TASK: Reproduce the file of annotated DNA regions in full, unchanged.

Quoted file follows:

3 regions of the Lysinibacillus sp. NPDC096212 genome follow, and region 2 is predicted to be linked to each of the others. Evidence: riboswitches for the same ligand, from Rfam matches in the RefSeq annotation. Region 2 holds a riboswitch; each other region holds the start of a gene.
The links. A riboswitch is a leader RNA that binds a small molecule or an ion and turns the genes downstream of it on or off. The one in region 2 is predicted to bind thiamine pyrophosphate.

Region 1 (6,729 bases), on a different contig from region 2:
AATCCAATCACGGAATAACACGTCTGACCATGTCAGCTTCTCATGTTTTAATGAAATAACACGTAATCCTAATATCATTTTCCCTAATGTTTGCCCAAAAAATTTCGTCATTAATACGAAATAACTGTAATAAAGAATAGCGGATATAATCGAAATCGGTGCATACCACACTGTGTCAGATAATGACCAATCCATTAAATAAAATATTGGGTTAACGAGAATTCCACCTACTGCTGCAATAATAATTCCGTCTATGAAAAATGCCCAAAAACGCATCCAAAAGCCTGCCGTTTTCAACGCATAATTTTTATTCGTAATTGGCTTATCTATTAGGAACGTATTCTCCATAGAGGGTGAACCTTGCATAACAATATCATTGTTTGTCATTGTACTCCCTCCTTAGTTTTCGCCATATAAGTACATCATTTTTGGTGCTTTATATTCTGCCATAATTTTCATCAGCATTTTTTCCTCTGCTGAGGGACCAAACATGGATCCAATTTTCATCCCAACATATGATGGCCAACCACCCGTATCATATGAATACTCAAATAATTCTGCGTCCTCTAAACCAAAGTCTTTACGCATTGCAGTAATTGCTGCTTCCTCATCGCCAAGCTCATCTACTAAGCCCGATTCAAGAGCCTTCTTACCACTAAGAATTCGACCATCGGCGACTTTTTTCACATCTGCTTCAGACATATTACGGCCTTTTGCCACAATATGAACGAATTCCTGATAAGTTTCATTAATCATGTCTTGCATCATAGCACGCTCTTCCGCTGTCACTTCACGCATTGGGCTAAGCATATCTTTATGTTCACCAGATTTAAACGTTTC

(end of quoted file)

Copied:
3 regions of the Lysinibacillus sp. NPDC096212 genome follow, and region 2 is predicted to be linked to each of the others. Evidence: riboswitches for the same ligand, from Rfam matches in the RefSeq annotation. Region 2 holds a riboswitch; each other region holds the start of a gene.
The links. A riboswitch is a leader RNA that binds a small molecule or an ion and turns the genes downstream of it on or off. The one in region 2 is predicted to bind thiamine pyrophosphate.

Region 1 (6,729 bases), on a different contig from region 2:
AATCCAATCACGGAATAACACGTCTGACCATGTCAGCTTCTCATGTTTTAATGAAATAACACGTAATCCTAATATCATTTTCCCTAATGTTTGCCCAAAAAATTTCGTCATTAATACGAAATAACTGTAATAAAGAATAGCGGATATAATCGAAATCGGTGCATACCACACTGTGTCAGATAATGACCAATCCATTAAATAAAATATTGGGTTAACGAGAATTCCACCTACTGCTGCAATAATAATTCCGTCTATGAAAAATGCCCAAAAACGCATCCAAAAGCCTGCCGTTTTCAACGCATAATTTTTATTCGTAATTGGCTTATCTATTAGGAACGTATTCTCCATAGAGGGTGAACCTTGCATAACAATATCATTGTTTGTCATTGTACTCCCTCCTTAGTTTTCGCCATATAAGTACATCATTTTTGGTGCTTTATATTCTGCCATAATTTTCATCAGCATTTTTTCCTCTGCTGAGGGACCAAACATGGATCCAATTTTCATCCCAACATATGATGGCCAACCACCCGTATCATATGAATACTCAAATAATTCTGCGTCCTCTAAACCAAAGTCTTTACGCATTGCAGTAATTGCTGCTTCCTCATCGCCAAGCTCATCTACTAAGCCCGATTCAAGAGCCTTCTTACCACTAAGAATTCGACCATCGGCGACTTTTTTCACATCTGCTTCAGACATATTACGGCCTTTTGCCACAATATGAACGAATTCCTGATAAGTTTCATTAATCATGTCTTGCATCATAGCACGCTCTTCCGCTGTCACTTCACGCATTGGGCTAAGCATATCTTTATGTTCACCAGATTTAAACGTTTC